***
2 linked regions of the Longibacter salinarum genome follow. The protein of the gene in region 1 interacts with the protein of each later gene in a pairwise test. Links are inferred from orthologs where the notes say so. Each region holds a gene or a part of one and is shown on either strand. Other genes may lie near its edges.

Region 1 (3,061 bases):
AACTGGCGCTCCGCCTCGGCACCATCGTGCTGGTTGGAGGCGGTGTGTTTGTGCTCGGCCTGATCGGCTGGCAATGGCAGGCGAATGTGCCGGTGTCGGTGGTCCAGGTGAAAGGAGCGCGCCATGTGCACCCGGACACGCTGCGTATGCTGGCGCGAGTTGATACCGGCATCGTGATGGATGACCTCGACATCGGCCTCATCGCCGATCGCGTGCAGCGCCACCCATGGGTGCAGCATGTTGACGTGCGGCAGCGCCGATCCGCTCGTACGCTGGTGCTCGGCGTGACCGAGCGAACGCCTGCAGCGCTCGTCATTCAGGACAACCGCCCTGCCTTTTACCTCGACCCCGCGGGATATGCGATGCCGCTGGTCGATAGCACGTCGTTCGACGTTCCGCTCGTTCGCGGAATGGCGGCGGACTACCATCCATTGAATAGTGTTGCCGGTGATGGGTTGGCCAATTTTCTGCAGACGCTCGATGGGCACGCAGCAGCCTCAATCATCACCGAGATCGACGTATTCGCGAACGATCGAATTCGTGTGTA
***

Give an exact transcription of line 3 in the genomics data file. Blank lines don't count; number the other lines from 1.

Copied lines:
AACTGGCGCTCCGCCTCGGCACCATCGTGCTGGTTGGAGGCGGTGTGTTTGTGCTCGGCCTGATCGGCTGGCAATGGCAGGCGAATGTGCCGGTGTCGGTGGTCCAGGTGAAAGGAGCGCGCCATGTGCACCCGGACACGCTGCGTATGCTGGCGCGAGTTGATACCGGCATCGTGATGGATGACCTCGACATCGGCCTCATCGCCGATCGCGTGCAGCGCCACCCATGGGTGCAGCATGTTGACGTGCGGCAGCGCCGATCCGCTCGTACGCTGGTGCTCGGCGTGACCGAGCGAACGCCTGCAGCGCTCGTCATTCAGGACAACCGCCCTGCCTTTTACCTCGACCCCGCGGGATATGCGATGCCGCTGGTCGATAGCACGTCGTTCGACGTTCCGCTCGTTCGCGGAATGGCGGCGGACTACCATCCATTGAATAGTGTTGCCGGTGATGGGTTGGCCAATTTTCTGCAGACGCTCGATGGGCACGCAGCAGCCTCAATCATCACCGAGATCGACGTATTCGCGAACGATCGAATTCGTGTGTA